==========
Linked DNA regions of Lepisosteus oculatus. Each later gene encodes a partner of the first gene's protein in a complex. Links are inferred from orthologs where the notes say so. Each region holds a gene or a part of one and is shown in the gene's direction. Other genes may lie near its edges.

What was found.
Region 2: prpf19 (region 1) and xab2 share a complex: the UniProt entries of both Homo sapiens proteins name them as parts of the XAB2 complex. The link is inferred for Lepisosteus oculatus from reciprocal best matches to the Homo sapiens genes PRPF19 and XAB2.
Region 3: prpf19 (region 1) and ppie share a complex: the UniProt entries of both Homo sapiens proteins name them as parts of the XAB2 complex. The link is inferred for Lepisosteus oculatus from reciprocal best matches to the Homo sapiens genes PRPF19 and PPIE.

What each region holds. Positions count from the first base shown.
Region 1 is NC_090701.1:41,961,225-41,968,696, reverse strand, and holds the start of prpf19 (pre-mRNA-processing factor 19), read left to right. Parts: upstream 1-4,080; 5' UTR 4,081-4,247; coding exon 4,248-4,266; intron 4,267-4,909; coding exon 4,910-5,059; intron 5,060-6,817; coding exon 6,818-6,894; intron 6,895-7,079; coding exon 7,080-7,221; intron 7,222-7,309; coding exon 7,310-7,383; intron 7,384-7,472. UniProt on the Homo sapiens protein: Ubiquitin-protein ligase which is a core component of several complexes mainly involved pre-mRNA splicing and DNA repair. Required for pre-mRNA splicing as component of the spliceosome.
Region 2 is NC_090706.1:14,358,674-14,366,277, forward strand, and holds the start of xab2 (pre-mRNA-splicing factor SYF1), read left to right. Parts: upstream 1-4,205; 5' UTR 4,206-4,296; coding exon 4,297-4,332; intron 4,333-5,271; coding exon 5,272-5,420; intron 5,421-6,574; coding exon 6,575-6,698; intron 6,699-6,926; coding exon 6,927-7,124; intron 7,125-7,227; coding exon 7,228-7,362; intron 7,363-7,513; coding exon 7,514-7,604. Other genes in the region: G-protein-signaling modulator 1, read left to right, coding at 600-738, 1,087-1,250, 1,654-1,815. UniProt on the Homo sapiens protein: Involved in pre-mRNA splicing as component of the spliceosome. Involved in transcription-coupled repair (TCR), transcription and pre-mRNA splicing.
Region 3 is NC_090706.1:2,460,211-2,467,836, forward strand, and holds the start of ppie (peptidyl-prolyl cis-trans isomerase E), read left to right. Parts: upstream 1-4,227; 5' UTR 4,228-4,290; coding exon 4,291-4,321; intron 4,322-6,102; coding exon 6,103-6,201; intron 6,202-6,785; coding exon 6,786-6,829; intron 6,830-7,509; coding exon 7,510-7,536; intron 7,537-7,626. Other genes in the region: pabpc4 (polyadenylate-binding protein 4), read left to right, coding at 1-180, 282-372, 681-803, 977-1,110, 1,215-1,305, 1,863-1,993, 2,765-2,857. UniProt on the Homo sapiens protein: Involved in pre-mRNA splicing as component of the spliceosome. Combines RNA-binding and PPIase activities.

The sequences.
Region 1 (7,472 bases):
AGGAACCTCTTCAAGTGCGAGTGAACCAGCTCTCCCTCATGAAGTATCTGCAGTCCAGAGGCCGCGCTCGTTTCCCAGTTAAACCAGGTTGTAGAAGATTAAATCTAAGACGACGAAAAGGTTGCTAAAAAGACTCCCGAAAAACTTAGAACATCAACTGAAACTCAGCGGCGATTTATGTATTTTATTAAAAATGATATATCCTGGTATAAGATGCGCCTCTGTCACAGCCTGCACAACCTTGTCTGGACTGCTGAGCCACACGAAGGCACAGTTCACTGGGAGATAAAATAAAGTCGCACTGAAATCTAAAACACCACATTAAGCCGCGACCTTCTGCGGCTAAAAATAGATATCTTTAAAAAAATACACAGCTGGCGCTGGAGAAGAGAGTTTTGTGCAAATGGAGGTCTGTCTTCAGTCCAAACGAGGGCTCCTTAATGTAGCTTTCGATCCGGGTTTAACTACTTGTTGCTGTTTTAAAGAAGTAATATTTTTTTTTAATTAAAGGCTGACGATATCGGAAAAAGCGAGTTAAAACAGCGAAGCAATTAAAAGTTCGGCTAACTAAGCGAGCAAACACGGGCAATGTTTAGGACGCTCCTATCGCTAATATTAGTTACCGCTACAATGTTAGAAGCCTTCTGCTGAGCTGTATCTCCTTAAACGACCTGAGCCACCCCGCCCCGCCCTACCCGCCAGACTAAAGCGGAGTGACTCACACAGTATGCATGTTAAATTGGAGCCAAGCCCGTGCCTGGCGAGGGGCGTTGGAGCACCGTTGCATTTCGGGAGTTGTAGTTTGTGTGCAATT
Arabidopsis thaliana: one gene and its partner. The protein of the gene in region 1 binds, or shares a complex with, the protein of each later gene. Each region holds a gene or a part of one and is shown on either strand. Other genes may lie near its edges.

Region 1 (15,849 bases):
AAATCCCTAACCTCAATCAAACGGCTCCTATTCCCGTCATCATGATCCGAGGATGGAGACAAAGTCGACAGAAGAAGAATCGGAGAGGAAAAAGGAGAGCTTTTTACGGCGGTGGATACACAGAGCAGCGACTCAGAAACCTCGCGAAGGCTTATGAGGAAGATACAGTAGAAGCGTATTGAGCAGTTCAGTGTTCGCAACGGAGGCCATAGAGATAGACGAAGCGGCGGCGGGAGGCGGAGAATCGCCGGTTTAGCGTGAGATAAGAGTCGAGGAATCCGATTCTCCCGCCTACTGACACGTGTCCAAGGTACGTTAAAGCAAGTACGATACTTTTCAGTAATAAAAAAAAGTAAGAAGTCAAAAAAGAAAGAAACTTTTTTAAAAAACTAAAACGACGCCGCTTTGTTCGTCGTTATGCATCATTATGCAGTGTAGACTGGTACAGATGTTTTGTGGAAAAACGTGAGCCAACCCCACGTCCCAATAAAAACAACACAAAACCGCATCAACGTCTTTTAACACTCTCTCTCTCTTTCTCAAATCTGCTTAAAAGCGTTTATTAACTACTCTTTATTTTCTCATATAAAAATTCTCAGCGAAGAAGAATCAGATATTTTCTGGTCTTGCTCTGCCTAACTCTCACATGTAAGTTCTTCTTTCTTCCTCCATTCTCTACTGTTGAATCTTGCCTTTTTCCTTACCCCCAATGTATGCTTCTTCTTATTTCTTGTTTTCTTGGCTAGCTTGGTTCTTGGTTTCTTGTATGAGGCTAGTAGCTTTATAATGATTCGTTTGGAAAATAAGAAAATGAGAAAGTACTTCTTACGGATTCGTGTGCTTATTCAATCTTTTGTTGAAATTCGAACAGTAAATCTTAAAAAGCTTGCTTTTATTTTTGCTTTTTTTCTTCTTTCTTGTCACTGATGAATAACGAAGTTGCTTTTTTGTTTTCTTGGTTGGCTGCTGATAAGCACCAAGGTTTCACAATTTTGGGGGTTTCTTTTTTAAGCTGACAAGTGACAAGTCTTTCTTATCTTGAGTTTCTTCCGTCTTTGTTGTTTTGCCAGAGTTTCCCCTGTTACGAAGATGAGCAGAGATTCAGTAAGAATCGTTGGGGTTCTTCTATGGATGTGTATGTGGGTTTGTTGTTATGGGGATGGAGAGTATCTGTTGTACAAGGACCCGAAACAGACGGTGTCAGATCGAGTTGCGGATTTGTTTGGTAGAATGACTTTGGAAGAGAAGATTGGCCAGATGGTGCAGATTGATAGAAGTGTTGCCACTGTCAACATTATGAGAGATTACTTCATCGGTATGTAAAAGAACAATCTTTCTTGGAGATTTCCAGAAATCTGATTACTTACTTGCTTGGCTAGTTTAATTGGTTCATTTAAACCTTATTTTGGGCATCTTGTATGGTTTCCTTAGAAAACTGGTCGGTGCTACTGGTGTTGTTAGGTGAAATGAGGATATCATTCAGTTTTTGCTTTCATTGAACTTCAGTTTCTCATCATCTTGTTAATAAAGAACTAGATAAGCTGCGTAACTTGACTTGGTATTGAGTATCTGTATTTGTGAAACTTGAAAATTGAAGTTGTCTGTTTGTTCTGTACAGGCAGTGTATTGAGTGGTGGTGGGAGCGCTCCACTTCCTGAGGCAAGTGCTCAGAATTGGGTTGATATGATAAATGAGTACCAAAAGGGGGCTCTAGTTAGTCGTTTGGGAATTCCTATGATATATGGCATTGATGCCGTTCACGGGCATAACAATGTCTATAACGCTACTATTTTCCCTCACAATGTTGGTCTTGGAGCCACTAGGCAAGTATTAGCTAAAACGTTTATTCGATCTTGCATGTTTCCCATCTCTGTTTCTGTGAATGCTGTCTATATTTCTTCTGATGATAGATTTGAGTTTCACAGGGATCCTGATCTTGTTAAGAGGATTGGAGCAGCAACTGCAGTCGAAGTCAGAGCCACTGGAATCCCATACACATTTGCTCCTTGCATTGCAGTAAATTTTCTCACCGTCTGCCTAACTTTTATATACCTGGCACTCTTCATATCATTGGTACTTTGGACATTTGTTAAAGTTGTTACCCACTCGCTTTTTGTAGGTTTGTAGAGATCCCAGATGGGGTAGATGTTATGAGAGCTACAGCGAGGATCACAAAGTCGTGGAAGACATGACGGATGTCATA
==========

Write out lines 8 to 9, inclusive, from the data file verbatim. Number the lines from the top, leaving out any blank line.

Region 3 is NC_090706.1:2,460,211-2,467,836, forward strand, and holds the start of ppie (peptidyl-prolyl cis-trans isomerase E), read left to right. Parts: upstream 1-4,227; 5' UTR 4,228-4,290; coding exon 4,291-4,321; intron 4,322-6,102; coding exon 6,103-6,201; intron 6,202-6,785; coding exon 6,786-6,829; intron 6,830-7,509; coding exon 7,510-7,536; intron 7,537-7,626. Other genes in the region: pabpc4 (polyadenylate-binding protein 4), read left to right, coding at 1-180, 282-372, 681-803, 977-1,110, 1,215-1,305, 1,863-1,993, 2,765-2,857. UniProt on the Homo sapiens protein: Involved in pre-mRNA splicing as component of the spliceosome. Combines RNA-binding and PPIase activities.

The sequences.